Chris Henry had it when he died at 26. Owen Thomas (?), ex Penn LB, had it when he died at 21 or 22.
   138. RoyalsRetro (AG#1F) Posted: February 04, 2013 at 01:30 PM (#4362218)

From my limited reading of CTE articles, most of the guys seem to be those who have played 20+ years of football. A "study" of self-selected population of long-career NFLers who have behavioral problems and finding they all have CTE doesn't convince me. Letting your kid play in high school doesn't seem crazily more dangerous than other sports, and I would let my son play. Go ahead and tell me I'm stupid and a monster.


Study: New cases of CTE in players

According to the study, the BU researchers now have 50 confirmed cases of former football players with CTE -- 33 who played in the NFL, one in the CFL, one semi-professionally, nine through college and six who played only through high school. That included Nathan Stiles, 17, who died of a subdural hematoma after a hit in a 2010 high school homecoming game in Spring Hill, Kan.
   139. PreservedFish Posted: February 04, 2013 at 01:40 PM (#4362238)
Would football be safer or less safe if they did away with pads and went back to weak little helmets. You couldn't use your head as a spear anymore. Do rugby players have all these health issues late in life? Apologies if this has already been asked or answered.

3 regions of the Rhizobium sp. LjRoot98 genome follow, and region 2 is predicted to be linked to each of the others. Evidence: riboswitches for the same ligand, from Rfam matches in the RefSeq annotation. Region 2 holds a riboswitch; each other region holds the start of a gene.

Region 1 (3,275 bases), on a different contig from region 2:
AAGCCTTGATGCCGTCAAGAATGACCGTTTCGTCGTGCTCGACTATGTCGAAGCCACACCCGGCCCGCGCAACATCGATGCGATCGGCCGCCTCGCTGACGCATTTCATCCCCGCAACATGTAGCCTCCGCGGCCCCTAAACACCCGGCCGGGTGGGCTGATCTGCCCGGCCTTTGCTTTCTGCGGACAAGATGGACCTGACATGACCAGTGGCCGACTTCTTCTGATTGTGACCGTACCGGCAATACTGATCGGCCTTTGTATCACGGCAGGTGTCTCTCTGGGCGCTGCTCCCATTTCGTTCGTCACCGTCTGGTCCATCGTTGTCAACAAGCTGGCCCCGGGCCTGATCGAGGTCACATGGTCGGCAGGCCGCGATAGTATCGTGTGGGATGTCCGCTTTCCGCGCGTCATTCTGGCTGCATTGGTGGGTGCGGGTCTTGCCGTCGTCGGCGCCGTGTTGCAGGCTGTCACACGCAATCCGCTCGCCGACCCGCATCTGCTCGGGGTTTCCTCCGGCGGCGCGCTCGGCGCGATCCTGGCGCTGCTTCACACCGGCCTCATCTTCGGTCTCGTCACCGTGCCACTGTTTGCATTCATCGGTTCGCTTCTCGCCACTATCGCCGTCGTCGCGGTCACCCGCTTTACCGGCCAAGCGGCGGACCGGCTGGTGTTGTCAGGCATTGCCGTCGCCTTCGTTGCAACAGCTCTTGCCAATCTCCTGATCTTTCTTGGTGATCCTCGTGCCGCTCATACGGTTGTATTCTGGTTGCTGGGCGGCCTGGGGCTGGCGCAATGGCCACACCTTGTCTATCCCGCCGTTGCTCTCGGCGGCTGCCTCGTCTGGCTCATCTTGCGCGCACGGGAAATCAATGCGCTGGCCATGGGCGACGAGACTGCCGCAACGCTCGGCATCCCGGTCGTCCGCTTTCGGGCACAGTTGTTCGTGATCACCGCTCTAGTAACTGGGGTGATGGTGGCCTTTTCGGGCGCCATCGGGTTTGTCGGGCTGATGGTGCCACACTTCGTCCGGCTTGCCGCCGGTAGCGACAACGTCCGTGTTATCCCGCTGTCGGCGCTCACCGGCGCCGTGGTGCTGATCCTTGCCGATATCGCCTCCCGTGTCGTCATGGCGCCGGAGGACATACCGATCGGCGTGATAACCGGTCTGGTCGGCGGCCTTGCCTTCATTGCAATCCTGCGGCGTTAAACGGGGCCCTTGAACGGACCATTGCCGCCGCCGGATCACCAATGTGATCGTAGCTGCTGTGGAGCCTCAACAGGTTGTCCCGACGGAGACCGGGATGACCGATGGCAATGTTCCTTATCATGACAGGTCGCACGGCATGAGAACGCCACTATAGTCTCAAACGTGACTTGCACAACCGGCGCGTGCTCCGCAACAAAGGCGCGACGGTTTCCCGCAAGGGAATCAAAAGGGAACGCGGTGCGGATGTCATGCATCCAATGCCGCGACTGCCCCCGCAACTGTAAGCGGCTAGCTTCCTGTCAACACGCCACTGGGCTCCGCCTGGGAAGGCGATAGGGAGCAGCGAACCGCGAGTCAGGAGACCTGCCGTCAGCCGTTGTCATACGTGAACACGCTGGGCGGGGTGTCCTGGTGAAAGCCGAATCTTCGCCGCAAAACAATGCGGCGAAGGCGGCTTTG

140. Rickey! In a van on 95 south... Posted: February 04, 2013 at 01:46 PM (#4362248)
Would football be safer or less safe if they did away with pads and went back to weak little helmets. You couldn't use your head as a spear anymore. Do rugby players have all these health issues late in life? Apologies if this has already been asked or answered.


Almost certainly. It would also be much slower and much less exciting to the fans. Football is played as it is currently played because that's what makes the league the most money.
   141. depletion Posted: February 04, 2013 at 01:47 PM (#4362250)